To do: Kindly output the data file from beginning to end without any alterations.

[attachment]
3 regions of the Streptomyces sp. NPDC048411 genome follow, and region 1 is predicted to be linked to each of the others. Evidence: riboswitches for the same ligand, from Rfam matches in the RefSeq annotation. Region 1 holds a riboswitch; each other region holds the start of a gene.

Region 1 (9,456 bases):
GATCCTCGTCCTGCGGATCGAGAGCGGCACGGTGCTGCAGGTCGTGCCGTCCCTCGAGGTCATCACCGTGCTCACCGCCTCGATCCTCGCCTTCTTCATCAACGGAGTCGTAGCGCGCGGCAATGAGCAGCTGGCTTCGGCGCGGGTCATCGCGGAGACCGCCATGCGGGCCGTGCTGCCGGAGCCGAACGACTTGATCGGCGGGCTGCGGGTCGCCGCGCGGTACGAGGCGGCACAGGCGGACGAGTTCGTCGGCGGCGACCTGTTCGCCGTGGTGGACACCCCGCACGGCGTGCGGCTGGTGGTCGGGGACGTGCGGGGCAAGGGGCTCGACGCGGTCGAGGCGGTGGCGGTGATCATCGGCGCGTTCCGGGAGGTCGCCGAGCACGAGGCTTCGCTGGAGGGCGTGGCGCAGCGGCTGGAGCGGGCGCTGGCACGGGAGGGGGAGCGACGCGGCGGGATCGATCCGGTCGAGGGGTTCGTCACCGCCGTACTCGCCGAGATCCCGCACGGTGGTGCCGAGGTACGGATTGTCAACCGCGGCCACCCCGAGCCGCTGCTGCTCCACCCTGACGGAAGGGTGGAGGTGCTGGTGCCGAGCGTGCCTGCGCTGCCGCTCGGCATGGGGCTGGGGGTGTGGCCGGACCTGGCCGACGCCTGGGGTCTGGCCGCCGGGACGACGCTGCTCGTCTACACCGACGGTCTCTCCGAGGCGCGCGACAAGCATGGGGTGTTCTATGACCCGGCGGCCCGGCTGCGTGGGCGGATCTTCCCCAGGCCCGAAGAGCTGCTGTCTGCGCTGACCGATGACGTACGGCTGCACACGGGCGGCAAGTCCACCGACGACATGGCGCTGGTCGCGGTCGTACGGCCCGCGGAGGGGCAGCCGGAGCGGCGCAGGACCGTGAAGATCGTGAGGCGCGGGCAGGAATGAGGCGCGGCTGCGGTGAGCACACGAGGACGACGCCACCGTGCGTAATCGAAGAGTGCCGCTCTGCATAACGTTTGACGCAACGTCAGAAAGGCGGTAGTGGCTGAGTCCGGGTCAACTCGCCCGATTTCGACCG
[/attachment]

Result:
3 regions of the Streptomyces sp. NPDC048411 genome follow, and region 1 is predicted to be linked to each of the others. Evidence: riboswitches for the same ligand, from Rfam matches in the RefSeq annotation. Region 1 holds a riboswitch; each other region holds the start of a gene.

Region 1 (9,456 bases):
GATCCTCGTCCTGCGGATCGAGAGCGGCACGGTGCTGCAGGTCGTGCCGTCCCTCGAGGTCATCACCGTGCTCACCGCCTCGATCCTCGCCTTCTTCATCAACGGAGTCGTAGCGCGCGGCAATGAGCAGCTGGCTTCGGCGCGGGTCATCGCGGAGACCGCCATGCGGGCCGTGCTGCCGGAGCCGAACGACTTGATCGGCGGGCTGCGGGTCGCCGCGCGGTACGAGGCGGCACAGGCGGACGAGTTCGTCGGCGGCGACCTGTTCGCCGTGGTGGACACCCCGCACGGCGTGCGGCTGGTGGTCGGGGACGTGCGGGGCAAGGGGCTCGACGCGGTCGAGGCGGTGGCGGTGATCATCGGCGCGTTCCGGGAGGTCGCCGAGCACGAGGCTTCGCTGGAGGGCGTGGCGCAGCGGCTGGAGCGGGCGCTGGCACGGGAGGGGGAGCGACGCGGCGGGATCGATCCGGTCGAGGGGTTCGTCACCGCCGTACTCGCCGAGATCCCGCACGGTGGTGCCGAGGTACGGATTGTCAACCGCGGCCACCCCGAGCCGCTGCTGCTCCACCCTGACGGAAGGGTGGAGGTGCTGGTGCCGAGCGTGCCTGCGCTGCCGCTCGGCATGGGGCTGGGGGTGTGGCCGGACCTGGCCGACGCCTGGGGTCTGGCCGCCGGGACGACGCTGCTCGTCTACACCGACGGTCTCTCCGAGGCGCGCGACAAGCATGGGGTGTTCTATGACCCGGCGGCCCGGCTGCGTGGGCGGATCTTCCCCAGGCCCGAAGAGCTGCTGTCTGCGCTGACCGATGACGTACGGCTGCACACGGGCGGCAAGTCCACCGACGACATGGCGCTGGTCGCGGTCGTACGGCCCGCGGAGGGGCAGCCGGAGCGGCGCAGGACCGTGAAGATCGTGAGGCGCGGGCAGGAATGAGGCGCGGCTGCGGTGAGCACACGAGGACGACGCCACCGTGCGTAATCGAAGAGTGCCGCTCTGCATAACGTTTGACGCAACGTCAGAAAGGCGGTAGTGGCTGAGTCCGGGTCAACTCGCCCGATTTCGACCG